The Motley Fool

3 Dividend-Growth Stocks That Won’t Let You Down

Canadian investors are being reminded that markets can be volatile, but savvy savers with buy-and-hold strategies are not worried. In fact, they love this pullback.


Market corrections tend to present great buying opportunities, especially for quality dividend-growth stocks.

Here are the reasons why I think investors should consider Telus Corporation (TSX:T)(NYSE:TU), Bank of Montreal (TSX:BMO)(NYSE:BMO), and Canadian National Railway Company (TSX:CNR)(NYSE:CNI) right now.


Telus is the fastest-growing player in the Canadian telecom market. The stock has been under pressure recently as investors worry about new mobile competition from Shaw Communications.

The two companies already compete for TV and Internet customers in western Canada, and Shaw’s planned acquisition of Wind Mobile will give it a mobile offering to match the services offered by Telus.

The market seems to be ignoring the fact that Telus is already holding its own against Rogers and BCE, so the addition of Shaw to the mix is unlikely to make a big difference.

Telus pays a quarterly dividend of $0.44 per share that yields 4.8%.

Bank of Montreal

Bank of Montreal tends to lie in the shadows of its larger peers, but investors should probably give the name more respect.

The bank’s revenue stream is diversified across several segments of the market with strong operations in Canadian retail, wealth management, and capital markets. The company also has a growing operation in the U.S., which gives investors a great way to play the rising American dollar.

Bank of Montreal is Canada’s oldest bank and has paid a dividend every year since 1829. That’s a track record that investors can count on in difficult times. The stock offers a quarterly dividend of $0.84 per share that yields 4.7%.

Canadian National Railway

Canadian National Railway is one of those companies you can simply buy and forget about for decades. The railway enjoys a dominant and sustainable, competitive position and is run by one of the best management teams in the industry.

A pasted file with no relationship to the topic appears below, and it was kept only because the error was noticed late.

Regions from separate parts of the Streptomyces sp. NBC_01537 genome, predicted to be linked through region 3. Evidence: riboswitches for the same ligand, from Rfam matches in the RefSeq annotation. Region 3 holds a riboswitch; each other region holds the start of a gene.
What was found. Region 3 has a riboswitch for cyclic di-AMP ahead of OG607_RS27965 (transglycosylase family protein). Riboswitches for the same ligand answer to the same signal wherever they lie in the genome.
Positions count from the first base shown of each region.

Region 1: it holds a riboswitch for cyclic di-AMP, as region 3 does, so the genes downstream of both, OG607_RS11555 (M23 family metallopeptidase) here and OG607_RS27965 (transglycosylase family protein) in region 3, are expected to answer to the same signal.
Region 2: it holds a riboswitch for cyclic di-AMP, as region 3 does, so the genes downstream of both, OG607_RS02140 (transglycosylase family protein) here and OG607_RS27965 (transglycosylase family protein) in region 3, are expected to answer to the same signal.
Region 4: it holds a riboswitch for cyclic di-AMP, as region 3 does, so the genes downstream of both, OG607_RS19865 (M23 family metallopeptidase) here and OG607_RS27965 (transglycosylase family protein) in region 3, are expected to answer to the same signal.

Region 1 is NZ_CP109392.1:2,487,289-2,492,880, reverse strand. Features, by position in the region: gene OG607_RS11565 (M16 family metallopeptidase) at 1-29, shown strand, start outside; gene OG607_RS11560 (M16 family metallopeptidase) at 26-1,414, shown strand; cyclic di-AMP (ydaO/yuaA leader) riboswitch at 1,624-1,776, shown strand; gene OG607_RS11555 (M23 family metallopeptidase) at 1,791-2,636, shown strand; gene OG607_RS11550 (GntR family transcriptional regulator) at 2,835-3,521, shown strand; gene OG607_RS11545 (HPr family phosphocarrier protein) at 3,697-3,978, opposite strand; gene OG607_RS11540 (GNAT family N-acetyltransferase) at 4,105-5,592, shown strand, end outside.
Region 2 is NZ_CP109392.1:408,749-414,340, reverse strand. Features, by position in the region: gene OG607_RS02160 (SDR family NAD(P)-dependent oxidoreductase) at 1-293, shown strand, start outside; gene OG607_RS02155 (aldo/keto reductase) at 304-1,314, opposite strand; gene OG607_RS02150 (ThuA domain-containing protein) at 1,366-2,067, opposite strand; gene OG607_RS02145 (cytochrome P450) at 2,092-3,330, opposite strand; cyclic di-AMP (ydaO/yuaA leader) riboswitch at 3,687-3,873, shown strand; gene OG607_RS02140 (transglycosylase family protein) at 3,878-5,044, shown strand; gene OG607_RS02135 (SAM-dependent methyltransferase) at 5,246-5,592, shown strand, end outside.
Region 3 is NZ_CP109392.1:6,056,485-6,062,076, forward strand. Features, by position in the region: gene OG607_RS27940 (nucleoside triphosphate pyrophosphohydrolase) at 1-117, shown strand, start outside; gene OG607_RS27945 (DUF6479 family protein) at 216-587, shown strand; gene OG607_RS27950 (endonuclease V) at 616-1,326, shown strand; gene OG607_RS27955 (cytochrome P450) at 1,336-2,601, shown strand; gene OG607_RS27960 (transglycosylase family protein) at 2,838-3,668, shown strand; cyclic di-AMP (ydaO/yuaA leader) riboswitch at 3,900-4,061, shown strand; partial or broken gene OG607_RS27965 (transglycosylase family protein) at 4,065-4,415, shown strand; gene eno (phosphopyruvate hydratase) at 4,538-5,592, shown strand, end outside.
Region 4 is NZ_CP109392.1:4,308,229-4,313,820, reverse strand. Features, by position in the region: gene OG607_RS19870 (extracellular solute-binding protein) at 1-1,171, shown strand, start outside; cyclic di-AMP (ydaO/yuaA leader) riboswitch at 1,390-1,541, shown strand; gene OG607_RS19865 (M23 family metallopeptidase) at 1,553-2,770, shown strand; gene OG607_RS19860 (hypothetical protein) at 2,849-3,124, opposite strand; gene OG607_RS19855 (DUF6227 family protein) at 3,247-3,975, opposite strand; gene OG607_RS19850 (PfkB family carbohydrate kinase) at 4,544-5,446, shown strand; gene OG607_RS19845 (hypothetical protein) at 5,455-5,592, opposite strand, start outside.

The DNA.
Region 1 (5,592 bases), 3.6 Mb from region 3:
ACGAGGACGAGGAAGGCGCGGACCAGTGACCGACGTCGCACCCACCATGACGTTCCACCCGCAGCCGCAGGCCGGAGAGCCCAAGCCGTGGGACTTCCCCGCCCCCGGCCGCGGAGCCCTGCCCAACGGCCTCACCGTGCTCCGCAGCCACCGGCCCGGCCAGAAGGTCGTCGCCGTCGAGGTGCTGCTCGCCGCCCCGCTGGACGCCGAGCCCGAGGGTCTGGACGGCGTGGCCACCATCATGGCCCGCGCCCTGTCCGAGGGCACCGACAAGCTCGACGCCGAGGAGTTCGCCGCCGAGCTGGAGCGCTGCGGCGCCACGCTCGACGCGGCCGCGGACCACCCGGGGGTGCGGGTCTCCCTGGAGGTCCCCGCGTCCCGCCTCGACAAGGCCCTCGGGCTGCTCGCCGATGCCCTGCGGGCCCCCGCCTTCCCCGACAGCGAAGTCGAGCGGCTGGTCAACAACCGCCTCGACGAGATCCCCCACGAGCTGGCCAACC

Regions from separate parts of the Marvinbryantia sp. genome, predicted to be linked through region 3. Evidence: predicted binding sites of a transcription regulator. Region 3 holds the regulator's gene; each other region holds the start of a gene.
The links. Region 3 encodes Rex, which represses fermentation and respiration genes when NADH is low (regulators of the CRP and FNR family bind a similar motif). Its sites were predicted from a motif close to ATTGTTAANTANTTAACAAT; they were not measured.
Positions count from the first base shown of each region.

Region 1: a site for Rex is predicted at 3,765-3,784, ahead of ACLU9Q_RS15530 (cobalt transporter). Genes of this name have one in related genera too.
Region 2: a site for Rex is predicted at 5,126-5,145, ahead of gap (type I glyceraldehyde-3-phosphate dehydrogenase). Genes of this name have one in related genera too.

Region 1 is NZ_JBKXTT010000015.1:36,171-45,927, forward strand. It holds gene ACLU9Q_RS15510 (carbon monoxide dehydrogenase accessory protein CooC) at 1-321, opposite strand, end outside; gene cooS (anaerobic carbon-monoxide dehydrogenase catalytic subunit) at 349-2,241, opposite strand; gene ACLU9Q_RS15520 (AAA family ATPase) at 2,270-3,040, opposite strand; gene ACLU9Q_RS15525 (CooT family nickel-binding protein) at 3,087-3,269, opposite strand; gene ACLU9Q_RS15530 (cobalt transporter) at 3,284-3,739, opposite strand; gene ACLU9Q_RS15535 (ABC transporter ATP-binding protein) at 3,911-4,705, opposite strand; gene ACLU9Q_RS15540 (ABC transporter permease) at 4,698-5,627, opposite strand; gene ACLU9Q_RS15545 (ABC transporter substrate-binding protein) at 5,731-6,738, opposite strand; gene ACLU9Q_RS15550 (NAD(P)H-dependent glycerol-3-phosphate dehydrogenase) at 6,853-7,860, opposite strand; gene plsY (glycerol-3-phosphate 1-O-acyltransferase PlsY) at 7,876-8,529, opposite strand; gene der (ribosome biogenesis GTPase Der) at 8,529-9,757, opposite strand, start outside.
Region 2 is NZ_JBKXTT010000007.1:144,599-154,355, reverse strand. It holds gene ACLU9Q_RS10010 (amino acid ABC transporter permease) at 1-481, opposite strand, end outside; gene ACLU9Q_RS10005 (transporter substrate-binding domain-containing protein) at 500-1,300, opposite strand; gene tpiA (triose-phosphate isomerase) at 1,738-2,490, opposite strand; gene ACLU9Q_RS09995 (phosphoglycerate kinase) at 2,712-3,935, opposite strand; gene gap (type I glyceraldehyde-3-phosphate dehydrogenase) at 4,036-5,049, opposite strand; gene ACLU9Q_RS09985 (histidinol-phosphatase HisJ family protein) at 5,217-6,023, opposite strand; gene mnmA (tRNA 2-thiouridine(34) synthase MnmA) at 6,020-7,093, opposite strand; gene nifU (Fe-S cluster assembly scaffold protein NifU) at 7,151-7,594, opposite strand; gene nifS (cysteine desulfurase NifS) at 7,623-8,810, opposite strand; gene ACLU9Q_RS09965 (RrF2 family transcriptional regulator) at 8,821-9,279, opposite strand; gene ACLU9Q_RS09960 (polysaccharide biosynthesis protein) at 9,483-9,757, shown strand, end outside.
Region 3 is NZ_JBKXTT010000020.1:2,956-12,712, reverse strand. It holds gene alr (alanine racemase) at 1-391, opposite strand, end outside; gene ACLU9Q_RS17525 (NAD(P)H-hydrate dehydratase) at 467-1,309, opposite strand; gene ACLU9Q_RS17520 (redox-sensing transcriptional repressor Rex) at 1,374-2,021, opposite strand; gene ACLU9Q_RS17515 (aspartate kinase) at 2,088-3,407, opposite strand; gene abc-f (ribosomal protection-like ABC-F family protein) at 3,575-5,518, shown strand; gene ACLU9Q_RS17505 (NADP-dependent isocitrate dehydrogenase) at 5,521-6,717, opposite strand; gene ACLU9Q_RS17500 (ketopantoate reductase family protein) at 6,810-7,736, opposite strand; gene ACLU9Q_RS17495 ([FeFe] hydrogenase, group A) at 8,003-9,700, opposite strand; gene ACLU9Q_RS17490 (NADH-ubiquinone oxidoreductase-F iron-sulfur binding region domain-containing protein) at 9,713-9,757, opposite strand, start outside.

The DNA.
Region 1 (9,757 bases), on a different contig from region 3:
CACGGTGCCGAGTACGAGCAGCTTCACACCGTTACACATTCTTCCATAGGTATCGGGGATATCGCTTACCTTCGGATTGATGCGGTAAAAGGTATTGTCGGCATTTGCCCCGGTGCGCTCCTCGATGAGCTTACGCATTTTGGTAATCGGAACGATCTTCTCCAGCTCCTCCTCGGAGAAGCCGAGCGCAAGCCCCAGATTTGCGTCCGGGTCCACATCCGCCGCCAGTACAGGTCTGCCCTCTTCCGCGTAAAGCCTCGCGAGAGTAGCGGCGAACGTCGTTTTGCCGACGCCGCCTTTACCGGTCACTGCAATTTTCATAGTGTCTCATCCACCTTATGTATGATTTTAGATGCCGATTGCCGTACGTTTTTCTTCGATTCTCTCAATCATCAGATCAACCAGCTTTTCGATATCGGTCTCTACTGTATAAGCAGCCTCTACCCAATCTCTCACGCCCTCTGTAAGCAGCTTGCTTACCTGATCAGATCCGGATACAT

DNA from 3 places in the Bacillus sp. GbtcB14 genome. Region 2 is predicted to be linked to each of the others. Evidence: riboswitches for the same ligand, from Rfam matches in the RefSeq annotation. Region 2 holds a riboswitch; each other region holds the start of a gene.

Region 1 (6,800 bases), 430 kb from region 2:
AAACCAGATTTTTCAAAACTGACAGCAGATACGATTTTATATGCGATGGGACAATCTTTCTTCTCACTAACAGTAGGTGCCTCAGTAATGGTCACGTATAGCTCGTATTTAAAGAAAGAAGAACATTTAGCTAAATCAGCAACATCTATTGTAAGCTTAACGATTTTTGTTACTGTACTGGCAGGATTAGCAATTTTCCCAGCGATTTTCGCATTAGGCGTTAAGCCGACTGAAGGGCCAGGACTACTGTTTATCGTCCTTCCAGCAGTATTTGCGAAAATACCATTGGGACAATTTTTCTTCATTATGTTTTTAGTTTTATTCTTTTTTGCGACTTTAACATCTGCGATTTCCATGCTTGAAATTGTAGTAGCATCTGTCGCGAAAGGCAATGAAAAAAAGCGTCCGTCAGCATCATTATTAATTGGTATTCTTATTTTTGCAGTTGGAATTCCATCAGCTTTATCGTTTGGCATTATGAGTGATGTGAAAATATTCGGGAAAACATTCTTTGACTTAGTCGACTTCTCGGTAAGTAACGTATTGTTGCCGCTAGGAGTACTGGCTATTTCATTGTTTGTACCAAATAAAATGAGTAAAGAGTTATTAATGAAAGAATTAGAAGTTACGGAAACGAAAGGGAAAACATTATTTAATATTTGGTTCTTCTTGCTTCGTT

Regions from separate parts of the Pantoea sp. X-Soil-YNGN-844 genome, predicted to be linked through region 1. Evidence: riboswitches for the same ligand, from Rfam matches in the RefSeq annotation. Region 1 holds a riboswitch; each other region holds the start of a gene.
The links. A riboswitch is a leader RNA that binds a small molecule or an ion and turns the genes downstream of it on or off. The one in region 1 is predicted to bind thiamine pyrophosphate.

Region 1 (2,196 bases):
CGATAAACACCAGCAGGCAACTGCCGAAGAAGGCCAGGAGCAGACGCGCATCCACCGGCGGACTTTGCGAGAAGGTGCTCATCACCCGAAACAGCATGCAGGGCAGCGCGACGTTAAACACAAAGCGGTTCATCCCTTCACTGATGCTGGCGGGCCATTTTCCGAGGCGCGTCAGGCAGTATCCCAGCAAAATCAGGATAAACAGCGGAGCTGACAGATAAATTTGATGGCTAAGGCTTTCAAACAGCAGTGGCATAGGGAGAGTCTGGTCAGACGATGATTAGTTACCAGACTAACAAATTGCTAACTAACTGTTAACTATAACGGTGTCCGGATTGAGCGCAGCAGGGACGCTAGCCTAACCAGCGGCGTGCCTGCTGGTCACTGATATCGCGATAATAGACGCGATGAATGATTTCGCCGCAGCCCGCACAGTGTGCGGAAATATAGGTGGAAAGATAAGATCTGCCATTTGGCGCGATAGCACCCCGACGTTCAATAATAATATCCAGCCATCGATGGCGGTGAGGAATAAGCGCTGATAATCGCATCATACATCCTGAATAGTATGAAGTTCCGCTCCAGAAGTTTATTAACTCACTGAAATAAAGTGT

Dividend investors often skip Canadian National Railway because it only offers a yield of 1.7%, but the yield is only part of the story. Canadian National is actually dividend-growth juggernaut. The company raised the payout by 25% in 2015 and another juicy hike should be on the way this year.

The company also has an aggressive share-repurchase program. This benefits investors because every share that is bought back and canceled leaves a bigger piece of the pie for the remaining stockholders.

The stock has pulled back as a result of the slowdown in energy-related shipments, but Canadian National Railway gets its revenue from many segments of the economy, and weakness in one group tends to be offset by strength in another.

Like Bank of Montreal, Canadian National Railway is a good way to benefit from the strong greenback because the company originates a healthy part of its earnings in U.S. dollars.

The 10 Best Stocks to Buy This Month

Renowned Canadian investor Iain Butler just named 10 stocks for Canadians to buy TODAY. So if you’re tired of reading about other people getting rich in the stock market, this might be a good day for you. Because Motley Fool Canada is offering a full 65% off the list price of their top stock-picking service, plus a complete membership fee back guarantee on what you pay for the service. Simply click here to discover how you can take advantage of this.

Click Here to Learn More Today!

Fool contributor Andrew Walker has no position in any stocks mentioned. David Gardner owns shares of Canadian National Railway. The Motley Fool owns shares of Canadian National Railway and ROGERS COMMUNICATIONS INC. CL B NV. Canadian National Railway and Rogers Communications are recommendations of Stock Advisor Canada.

I consent to receiving information from The Motley Fool via email, direct mail, and occasional special offer phone calls. I understand I can unsubscribe from these updates at any time. Please read the Privacy Statement and Terms of Service for more information.